Fifth Third Bank
The bottom line
- Fifth Third is a regional bank that serves 10 states in the Midwest, South and Southeast.
- Fees on checking accounts and overdrafts are expensive, and can add up quickly.
- Savings, checking and certificate accounts have low interest rates when compared with other banks.
|Basic savings and money market accounts|
Read on for more information about Fifth Third Bank’s checking and savings products, CDs, customer experience and fees.
Fifth Third’s Essential checking account has its pros and cons. Being a part of the Allpoint ATM network means access to a machine is never difficult no matter where you are in the U.S. But the account offers no interest, and the monthly fee may end up applying only to those who can least afford it.
With its bare-bones interest rate, the basic Fifth Third savings account won’t earn much. A bonus may motivate you to save, but it’s not likely to be a big reward. Add the conditional monthly fee into the mix, and you get an account that’s tough to recommend.
Certificates of deposit
Although Fifth Third offers certificates with a fair minimum-opening deposit, low rates mean low returns for customers.
Fifth Third has more than 1,200 branches across 10 states in the Midwest, South and Southeast, a lot for a regional bank. It can be reached by phone during working hours. Twitter support also is available. A little more clarity on its website, however, is necessary: Interest rates are not immediately clear and hard to find.
If you have an account with Fifth Third, be careful not to overdraw; the fees can be steep. Your first overdraft will cost $25, followed by $37 for every time your account is overdrawn after that, up to 10 times a day. Even if you’re enrolled in the bank’s overdraft protection service, transferring funds from another account or a Fifth Third credit card will cost you an additional $12 each time.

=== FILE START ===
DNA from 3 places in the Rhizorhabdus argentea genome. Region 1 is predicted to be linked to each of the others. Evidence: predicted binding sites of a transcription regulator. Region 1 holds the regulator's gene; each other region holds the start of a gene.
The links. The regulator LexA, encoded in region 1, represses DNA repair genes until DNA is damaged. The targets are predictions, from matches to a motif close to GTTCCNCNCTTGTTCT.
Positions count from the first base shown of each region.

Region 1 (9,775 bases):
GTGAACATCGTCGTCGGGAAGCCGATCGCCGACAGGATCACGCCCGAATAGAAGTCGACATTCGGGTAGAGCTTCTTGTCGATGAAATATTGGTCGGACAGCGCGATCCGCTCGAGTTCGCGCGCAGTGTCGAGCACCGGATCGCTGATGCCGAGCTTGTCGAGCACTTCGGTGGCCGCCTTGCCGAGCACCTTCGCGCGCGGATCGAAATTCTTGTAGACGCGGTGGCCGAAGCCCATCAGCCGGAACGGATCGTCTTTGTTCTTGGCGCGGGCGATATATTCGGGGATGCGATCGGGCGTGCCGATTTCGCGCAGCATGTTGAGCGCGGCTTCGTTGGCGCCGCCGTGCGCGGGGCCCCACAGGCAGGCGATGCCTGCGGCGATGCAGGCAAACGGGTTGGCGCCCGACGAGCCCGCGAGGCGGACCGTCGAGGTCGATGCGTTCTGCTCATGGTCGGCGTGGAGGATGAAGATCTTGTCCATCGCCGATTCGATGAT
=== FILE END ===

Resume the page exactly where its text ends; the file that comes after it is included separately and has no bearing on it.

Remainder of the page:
High minimums, high overdraft fees
If you tend to not have at least $1,500 in your bank accounts at all times, the fees can add up quickly, so Fifth Third probably won’t be the bank for you. High overdraft fees and low interest rates on all accounts mean that you probably won’t see your money grow in any significant way. That said, a strong regional branch system and extensive ATM network means that people who prefer to bank in person will be able to access services more easily.
Amber Murakami-Fester is a staff writer at NerdWallet, a personal finance website. Email: email@example.com.
NerdWallet’s overall rating is a weighted average of each category: checking, savings, CDs, customer experience and overdraft fees. Factors we consider, depending on the category, include rates and fees, ATM and branch access, account features and limits, user-facing tech and customer service. Several Nerds contribute to each financial institution’s ratings to ensure consistency and accuracy.
What the ratings mean:
— Among the very best
— Very good; only minor caveats for most customers
— Good; issues that might make a difference to some customers
— Fair; make sure strengths and weaknesses are a good match for you
— Poor; proceed with great caution
(or below) — Best to avoid